weeks before the Kennedy assassi—
nation. It is now abundantly clear
that ()swald was being manipulated
by the CIA. via DeMohrenschidt
and Hunt. innocently believing that
he is working as an intelligence op~
crativc for the LS govemment,

In the late '70s. former (‘IA fi-
nance officer James Wilcott testi-

he slept in a hospital bed, law yers
lighting a wrongful death suit
argued yesterday

The whitc»wigged pop artist‘s se-
rious condition before his death
Feb. 23. NM. partially was caused
by his opposition to have his gall


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tied before the House Select Com-
mittee on Assassinations that Os-
wald had, at some time, been paid
by the CIA. It has also been re-
vealed. through documents obtained
through the Freedom of lnfonnation
Act, that Oswald was being paid
$200 per month as FBI infomiant S-
172 or 5-179.

In the months prior to the assassi-
nation. Oswald was constantly in
contact with people connected with
US. intelligence and was likely fol-
lowing orders from persons be con-
sidered to be his official superiors,
secure in the belief that he was,
tnost likely through the FBI, report-
ing on a plot against Kennedy.
Through this manipulation by these
govemmcnt agencies, many of Os-
wald‘s activities in the weeks prior
to the assassination were carefully
calculated to both incriminate him
and link him with foreign govcm-

The Warren Commission. before
it had even begun its inquiry, was
misled and lied to by the CIA, who
informed the Commission that Os—
wald had probably been working on
behalf of the Cuban government
and the Russian KGB, and that if
this knowledge ever became public
it could possibly lead to a nuclear
confrontation with the SOvict Un-
ion. President Johnson told Earl
Warren that ”This was an occasion
on which actual conditions had to
override general principles."

Ultimately, the CIA used its allc-
gations about Oswald to terrorize
the Warren Commission into issu-
ing a false report. This would per-
haps explain why well-intentional
members of the FBI (the govem-
mental agency in charge of gather-
ing evidence and acquiring tcstimo~
ny from witnesses for the
commission), in concern for what
they may have been told was a mat-
ter of “national security,” sought to
suppress leads and investigations
that might have uncovered a con

Three days after the assassination,
President Johnson’s Deputy Attor-
ney General. Nicholas Katzenbach,
wrote presidential press secretary
Bill Moyers on behalf of Johnson,
stating that “the public must he sat—
isfied that Oswald was the assassin;
that he did not have confodcrates
who are still at large; and that the
evidence was such that he would
have been conVictod at trial."

The most glaring example of Os~
wald's innocence in the assassina—
tion is the incredible accuracy at-

bladder removed earlier, lawyer
Glenn Dopf said in his opening ar»

“Mr. Warhol refused surgery over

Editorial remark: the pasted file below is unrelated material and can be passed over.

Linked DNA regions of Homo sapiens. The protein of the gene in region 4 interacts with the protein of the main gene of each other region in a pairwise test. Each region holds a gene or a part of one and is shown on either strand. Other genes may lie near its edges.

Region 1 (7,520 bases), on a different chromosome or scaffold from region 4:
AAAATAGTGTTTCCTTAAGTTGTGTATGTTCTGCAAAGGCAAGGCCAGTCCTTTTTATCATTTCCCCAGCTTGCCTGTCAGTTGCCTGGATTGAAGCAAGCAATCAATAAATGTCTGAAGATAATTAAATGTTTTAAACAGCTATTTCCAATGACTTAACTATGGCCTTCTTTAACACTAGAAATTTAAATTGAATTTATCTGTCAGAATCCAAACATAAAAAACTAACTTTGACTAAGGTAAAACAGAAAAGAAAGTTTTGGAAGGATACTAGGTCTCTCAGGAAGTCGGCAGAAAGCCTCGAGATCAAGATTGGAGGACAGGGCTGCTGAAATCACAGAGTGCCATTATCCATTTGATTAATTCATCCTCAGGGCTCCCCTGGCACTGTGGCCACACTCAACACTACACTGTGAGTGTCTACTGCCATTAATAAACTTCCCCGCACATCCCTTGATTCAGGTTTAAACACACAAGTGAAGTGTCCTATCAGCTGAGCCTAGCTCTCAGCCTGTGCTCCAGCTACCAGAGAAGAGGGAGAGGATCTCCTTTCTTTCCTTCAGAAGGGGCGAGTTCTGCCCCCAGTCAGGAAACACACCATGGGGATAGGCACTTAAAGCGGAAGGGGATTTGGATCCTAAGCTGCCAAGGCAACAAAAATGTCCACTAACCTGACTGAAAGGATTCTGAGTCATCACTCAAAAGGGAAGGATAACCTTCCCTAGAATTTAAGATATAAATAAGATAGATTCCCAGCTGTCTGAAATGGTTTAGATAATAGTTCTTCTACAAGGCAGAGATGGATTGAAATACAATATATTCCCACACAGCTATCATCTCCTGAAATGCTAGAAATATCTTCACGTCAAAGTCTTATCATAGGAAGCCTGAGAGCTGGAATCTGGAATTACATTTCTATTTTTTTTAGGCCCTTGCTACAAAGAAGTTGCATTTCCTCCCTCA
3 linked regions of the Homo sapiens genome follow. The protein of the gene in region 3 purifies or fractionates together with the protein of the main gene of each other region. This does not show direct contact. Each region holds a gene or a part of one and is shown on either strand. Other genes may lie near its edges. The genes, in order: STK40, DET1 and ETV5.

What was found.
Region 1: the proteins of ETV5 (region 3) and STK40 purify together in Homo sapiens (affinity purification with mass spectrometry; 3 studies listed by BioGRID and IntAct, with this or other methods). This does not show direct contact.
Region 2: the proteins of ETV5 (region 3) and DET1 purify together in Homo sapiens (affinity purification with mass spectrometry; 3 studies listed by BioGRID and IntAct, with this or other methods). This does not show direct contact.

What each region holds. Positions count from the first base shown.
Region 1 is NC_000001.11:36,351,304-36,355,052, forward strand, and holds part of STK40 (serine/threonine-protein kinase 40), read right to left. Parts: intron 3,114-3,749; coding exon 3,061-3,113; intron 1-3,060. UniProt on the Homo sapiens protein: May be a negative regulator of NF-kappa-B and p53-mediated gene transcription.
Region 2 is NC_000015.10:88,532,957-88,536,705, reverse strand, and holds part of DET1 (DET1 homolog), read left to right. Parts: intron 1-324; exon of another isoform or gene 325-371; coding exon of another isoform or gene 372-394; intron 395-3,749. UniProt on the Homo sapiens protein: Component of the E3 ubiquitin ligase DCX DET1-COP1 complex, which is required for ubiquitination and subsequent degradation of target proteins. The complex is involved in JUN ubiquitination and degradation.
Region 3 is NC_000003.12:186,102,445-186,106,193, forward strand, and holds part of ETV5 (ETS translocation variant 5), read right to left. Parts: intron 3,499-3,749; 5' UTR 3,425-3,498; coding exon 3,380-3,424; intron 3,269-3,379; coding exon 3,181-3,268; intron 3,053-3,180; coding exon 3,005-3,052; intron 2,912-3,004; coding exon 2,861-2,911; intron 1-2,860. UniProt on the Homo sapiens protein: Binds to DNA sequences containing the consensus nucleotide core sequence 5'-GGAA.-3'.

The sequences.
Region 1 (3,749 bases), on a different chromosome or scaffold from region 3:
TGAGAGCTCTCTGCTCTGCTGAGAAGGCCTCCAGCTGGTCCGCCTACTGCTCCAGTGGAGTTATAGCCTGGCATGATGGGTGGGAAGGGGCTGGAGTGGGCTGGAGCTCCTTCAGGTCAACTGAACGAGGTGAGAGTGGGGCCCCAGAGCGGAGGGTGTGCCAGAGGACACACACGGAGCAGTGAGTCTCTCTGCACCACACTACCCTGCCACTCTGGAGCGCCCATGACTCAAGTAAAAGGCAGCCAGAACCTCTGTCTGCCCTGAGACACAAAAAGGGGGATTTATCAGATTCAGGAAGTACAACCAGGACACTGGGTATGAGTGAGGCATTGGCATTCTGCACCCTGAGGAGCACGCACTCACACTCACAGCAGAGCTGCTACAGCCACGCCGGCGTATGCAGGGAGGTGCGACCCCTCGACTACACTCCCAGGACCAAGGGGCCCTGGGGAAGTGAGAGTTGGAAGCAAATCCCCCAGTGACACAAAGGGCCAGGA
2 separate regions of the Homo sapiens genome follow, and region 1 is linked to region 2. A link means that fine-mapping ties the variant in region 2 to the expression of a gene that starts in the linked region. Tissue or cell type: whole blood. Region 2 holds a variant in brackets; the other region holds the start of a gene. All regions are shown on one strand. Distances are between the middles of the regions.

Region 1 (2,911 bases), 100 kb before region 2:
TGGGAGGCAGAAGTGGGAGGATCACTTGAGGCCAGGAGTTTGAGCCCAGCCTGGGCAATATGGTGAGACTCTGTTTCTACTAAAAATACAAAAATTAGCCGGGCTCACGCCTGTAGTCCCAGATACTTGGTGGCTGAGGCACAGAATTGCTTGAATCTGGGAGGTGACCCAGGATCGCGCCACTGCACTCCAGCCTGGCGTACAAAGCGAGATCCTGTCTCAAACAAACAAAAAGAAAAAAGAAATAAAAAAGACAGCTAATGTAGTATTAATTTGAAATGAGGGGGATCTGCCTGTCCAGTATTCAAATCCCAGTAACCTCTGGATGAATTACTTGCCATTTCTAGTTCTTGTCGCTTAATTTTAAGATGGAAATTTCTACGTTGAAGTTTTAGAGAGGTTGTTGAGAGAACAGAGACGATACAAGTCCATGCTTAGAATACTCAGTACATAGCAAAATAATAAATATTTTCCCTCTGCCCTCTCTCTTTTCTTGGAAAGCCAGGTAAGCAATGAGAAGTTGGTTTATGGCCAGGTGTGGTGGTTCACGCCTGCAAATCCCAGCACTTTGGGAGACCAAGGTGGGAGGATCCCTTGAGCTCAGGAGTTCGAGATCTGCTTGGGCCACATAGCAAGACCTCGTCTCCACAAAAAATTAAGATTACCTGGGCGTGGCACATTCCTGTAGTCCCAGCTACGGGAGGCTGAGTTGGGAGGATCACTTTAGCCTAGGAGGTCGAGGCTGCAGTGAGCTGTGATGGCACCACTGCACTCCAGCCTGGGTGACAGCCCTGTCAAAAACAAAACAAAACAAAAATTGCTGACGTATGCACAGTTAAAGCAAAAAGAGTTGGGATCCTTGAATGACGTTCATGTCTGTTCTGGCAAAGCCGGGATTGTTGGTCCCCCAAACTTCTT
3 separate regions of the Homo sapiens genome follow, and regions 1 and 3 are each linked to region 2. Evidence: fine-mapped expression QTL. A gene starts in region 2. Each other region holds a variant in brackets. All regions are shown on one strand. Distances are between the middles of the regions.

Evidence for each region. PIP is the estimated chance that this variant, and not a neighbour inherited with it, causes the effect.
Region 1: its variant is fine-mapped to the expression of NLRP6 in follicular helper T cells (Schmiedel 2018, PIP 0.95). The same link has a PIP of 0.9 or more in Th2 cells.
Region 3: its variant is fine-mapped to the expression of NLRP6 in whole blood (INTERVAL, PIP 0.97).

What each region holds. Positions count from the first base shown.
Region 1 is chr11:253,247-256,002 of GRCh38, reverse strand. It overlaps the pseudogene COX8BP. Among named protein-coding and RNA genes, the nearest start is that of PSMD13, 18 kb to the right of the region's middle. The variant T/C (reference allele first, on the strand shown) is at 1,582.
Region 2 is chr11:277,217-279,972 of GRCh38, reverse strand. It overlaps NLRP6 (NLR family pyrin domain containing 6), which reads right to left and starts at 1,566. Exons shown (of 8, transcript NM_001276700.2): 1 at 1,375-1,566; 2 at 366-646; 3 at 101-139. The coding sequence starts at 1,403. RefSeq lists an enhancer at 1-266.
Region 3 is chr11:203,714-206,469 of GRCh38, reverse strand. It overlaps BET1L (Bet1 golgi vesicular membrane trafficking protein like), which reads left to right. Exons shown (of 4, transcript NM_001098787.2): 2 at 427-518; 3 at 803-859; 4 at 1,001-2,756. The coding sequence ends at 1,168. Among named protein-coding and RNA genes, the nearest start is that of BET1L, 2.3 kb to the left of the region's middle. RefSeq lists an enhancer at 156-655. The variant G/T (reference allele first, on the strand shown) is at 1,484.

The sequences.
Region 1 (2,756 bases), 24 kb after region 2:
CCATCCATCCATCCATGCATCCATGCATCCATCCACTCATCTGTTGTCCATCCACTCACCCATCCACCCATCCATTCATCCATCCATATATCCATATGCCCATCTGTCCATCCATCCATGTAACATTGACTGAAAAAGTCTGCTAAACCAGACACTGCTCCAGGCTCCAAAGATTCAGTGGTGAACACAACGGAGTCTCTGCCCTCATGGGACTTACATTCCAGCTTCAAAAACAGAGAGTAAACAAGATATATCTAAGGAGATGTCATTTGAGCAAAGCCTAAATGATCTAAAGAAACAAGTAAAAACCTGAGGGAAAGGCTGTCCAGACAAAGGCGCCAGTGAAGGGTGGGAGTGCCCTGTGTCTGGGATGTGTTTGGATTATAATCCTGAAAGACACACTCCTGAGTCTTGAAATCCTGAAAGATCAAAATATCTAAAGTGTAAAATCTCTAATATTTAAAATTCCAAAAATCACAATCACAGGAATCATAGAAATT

and over and over again. You‘ll
learn this refusal made the whole
surgery more dangerous, much

, more difficult. Now we were deal-

ing with an infected gall bladder
that is gangrenous,“ Dopf said.

Warhol died the day after under-
going routine surgery at New York

Dopf, who represents Warhol‘s
physician, Dr. Dcnton Cox, color-
fully rcbutted charges made by
Warhol‘s estate that the artist was
drowned by a flood of intravenous
finids which fillcd his lungs and
stopped his heart.

“The cvidcncc in this case WIII
show there was never, never, never
any flutd overload. It's bunk, balo—
ney and a fantasy," said Dopf, who
also represents surgeon Bjorn
Thorbjamarson. “It‘s like saying
cows have wings and fly."

Attomeys for Warhol‘s family
argued Wednesday that the artist‘s
condition was never monitored by
his doctors or the hospital staff, who
allowed him to drown in his bed.
The suit seeks unspecified millions
of dollars for Warhol's two broth-

WMOMWM 77‘- ‘" ‘Igno‘fl‘lldtmndm

tributed to the rifle Oswald suppos-
edly used to shoot the president.
The Warren Commission report
states that Oswald fired three shots
at the motorcade in the elapsed
time of 5.6 seconds. Even if it
could be proven that only three
shots were fired, it takes 2.3 scc~
onds to reload and aim the ancient.
bolt-action Mannlichcr-Carcano ri-
fle found on the sixth floor of the
Texas School Book Depository.

An article in a 1964 issue of
Mechanix Illustrated magazine on
the best way to find bargains in
purchasing surplus military wcap—
ons, dismissed the Mannlicher-
Carcano as being “crudely made,
poorly designed, dangerous, inac-
curate and unreliable on repeat
shots." At the time of his arrest, Os»
wald was described to the media as
having been an “expert marksman"
in the Marines. This was disputed
by every one of Oswald’s Marine
colleagues who, when interviewed,
consistently stated that his marks-
manship was very poor and that he
could hardly qualify on the shoot-
ing range.

Shortly before leaving the Ma—
rines Oswald was tested on the fir-
ing range and scored only one point
over the lowest possible level of
qualification. The fact remains to
this day that during every re-
enactment of the assassination
shooting, no expert marksman has
ever been able to duplicate Os-
wald‘s alleged skill.

Nevertheless, Warren Commis
sion counsel Wesley J. Licbler stat-
cd in September 1964 that “the best
evidence that Oswald could fire his
rifle as fast as he did and hit the tar—
get is the fact that he did so."

The Warren Commission also
cited the presence of Oswald’s
palm print on the Mannlichcr-
Carcano as evidence linking him to
what is considered the assassination
rifle. In the early hours of Nov. 23,
1963, the rifle was turned over to
the FBI laboratory in Washington
where it was closely examined for